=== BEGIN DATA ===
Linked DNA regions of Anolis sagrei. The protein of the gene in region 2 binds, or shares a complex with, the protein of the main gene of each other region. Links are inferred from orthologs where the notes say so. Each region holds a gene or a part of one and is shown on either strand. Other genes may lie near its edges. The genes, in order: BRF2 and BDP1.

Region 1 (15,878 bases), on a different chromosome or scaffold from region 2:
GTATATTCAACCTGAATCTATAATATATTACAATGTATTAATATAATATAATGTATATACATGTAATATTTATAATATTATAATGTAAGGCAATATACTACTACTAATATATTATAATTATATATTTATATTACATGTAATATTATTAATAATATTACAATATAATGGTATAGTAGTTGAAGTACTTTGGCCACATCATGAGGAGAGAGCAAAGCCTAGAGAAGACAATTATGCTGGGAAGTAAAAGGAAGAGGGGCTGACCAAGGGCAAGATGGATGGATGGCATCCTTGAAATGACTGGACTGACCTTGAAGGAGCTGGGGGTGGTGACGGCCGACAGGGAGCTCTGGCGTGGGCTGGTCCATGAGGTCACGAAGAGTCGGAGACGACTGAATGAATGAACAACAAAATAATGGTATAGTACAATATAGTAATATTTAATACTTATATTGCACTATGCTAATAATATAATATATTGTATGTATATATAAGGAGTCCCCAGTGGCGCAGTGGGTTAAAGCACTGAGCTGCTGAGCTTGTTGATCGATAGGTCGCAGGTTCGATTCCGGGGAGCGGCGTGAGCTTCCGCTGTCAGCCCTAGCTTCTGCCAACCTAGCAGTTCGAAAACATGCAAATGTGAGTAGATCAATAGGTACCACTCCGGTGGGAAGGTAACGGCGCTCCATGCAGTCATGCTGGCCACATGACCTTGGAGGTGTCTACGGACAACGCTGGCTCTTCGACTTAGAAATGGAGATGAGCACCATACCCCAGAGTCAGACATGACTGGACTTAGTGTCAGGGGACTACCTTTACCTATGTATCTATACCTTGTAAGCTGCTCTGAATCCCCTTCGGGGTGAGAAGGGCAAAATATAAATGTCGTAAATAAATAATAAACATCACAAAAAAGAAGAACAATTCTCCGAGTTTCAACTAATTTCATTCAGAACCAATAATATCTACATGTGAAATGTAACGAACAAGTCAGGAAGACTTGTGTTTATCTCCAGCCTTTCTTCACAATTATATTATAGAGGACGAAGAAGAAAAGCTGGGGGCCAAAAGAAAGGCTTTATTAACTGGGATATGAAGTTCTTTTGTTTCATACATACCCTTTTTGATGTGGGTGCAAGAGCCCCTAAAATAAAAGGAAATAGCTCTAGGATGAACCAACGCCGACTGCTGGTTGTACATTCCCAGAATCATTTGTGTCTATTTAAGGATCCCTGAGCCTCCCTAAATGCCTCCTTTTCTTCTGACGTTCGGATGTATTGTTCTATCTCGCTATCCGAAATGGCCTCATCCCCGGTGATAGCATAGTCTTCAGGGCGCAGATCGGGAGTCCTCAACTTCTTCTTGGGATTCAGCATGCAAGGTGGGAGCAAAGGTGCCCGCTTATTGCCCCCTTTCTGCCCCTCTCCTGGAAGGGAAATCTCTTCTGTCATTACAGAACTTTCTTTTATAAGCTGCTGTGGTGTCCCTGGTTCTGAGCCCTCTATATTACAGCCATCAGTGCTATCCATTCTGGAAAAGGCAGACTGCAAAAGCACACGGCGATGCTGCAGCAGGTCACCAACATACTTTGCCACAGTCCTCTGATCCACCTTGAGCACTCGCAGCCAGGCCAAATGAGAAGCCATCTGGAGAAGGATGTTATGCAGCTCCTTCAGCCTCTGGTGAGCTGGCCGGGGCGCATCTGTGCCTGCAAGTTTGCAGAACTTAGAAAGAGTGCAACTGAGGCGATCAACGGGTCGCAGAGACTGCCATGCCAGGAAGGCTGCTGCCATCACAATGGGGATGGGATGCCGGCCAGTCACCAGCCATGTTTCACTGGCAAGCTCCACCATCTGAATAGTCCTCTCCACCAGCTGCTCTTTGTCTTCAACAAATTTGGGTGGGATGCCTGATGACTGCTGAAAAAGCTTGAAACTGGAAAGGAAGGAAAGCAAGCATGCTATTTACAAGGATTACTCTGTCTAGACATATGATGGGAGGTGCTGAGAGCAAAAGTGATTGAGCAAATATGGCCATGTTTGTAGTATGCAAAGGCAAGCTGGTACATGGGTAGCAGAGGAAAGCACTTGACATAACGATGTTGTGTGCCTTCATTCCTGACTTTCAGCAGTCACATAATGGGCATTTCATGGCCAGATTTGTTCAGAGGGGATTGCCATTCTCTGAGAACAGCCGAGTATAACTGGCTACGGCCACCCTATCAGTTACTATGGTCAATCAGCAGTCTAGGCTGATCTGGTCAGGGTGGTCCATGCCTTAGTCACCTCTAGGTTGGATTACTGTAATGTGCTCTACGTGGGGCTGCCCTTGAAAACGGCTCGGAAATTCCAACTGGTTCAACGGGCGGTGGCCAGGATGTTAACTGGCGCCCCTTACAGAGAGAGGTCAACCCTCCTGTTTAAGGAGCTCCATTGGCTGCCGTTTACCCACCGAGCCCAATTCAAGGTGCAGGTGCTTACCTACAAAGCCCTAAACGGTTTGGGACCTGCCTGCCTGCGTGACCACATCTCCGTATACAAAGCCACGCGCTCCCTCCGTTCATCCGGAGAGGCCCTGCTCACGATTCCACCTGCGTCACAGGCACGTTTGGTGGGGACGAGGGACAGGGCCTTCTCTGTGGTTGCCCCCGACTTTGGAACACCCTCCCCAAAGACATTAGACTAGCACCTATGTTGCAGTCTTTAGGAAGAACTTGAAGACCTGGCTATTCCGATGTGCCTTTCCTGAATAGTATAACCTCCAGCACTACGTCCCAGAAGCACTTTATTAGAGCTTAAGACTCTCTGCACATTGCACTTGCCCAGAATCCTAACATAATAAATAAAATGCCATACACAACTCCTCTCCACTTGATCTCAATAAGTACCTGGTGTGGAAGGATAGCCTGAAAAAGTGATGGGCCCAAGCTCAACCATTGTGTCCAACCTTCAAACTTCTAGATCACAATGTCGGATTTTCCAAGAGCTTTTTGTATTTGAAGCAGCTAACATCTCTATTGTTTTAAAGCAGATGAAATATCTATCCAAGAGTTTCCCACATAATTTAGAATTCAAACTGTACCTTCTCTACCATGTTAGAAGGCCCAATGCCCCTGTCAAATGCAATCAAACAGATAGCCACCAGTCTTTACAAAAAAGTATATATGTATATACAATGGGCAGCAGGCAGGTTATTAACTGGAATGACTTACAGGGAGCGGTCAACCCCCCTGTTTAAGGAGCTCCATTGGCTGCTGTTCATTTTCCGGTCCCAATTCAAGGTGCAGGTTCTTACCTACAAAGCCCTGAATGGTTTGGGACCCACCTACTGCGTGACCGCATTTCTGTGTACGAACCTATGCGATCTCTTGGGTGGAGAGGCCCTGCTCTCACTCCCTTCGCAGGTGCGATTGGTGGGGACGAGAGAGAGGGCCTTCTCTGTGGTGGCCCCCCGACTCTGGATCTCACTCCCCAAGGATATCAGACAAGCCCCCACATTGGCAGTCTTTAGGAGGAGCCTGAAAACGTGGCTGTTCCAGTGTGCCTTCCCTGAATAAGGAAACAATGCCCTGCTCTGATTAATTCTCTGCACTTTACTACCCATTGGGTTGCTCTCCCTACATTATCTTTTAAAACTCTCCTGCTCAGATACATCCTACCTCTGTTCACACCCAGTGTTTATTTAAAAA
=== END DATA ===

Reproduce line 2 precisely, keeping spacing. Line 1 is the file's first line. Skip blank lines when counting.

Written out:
Region 1 (15,878 bases), on a different chromosome or scaffold from region 2: